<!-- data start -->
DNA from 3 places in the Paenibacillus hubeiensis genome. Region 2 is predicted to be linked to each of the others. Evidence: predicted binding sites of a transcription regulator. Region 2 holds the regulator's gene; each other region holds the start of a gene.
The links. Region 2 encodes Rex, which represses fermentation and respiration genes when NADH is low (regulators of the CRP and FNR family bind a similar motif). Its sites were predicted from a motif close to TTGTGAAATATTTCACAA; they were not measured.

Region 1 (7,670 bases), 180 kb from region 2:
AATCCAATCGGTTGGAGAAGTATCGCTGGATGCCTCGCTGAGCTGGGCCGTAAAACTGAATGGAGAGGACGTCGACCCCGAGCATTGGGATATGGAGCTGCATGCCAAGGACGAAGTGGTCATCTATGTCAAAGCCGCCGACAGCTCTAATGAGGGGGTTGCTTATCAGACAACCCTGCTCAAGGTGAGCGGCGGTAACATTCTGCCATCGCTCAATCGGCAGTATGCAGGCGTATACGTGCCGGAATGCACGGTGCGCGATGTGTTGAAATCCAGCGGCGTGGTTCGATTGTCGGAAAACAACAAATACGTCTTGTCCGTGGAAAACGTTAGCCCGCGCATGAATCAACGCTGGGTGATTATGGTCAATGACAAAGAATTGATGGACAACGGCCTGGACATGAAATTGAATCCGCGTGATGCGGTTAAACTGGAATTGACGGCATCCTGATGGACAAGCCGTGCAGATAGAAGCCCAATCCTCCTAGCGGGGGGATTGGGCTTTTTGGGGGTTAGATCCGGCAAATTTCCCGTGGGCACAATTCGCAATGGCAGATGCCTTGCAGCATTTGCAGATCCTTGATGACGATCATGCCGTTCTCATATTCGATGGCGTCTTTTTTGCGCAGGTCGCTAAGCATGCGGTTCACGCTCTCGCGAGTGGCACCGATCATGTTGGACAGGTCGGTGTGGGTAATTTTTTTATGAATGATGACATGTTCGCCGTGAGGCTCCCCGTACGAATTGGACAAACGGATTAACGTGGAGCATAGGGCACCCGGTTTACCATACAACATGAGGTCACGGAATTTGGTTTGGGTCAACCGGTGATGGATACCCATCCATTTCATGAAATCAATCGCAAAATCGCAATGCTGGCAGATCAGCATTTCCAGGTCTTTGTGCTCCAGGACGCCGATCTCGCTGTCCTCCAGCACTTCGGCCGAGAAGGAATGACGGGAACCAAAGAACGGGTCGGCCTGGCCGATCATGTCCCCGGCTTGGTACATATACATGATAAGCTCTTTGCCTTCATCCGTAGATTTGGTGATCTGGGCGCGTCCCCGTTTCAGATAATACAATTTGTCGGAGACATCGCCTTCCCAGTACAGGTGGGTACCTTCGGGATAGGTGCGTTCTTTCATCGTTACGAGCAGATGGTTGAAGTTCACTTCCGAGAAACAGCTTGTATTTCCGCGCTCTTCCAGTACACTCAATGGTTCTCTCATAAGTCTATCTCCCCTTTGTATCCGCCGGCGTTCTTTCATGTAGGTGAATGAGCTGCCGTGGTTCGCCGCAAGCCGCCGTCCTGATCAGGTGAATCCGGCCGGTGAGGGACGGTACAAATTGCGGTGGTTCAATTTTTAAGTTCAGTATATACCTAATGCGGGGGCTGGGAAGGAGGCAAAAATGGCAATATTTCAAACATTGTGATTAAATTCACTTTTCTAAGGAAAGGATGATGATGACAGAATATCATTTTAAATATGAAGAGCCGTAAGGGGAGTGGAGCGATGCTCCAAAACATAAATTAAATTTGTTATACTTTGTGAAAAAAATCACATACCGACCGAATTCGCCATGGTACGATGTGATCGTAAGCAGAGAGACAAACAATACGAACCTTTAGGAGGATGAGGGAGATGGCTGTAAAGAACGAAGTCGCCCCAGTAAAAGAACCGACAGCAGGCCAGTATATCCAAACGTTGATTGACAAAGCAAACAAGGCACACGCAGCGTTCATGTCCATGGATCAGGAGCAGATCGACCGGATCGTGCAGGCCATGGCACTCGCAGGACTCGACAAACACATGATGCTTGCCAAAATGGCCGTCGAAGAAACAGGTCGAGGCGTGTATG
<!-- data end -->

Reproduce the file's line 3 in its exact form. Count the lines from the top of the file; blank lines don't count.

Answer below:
Region 1 (7,670 bases), 180 kb from region 2: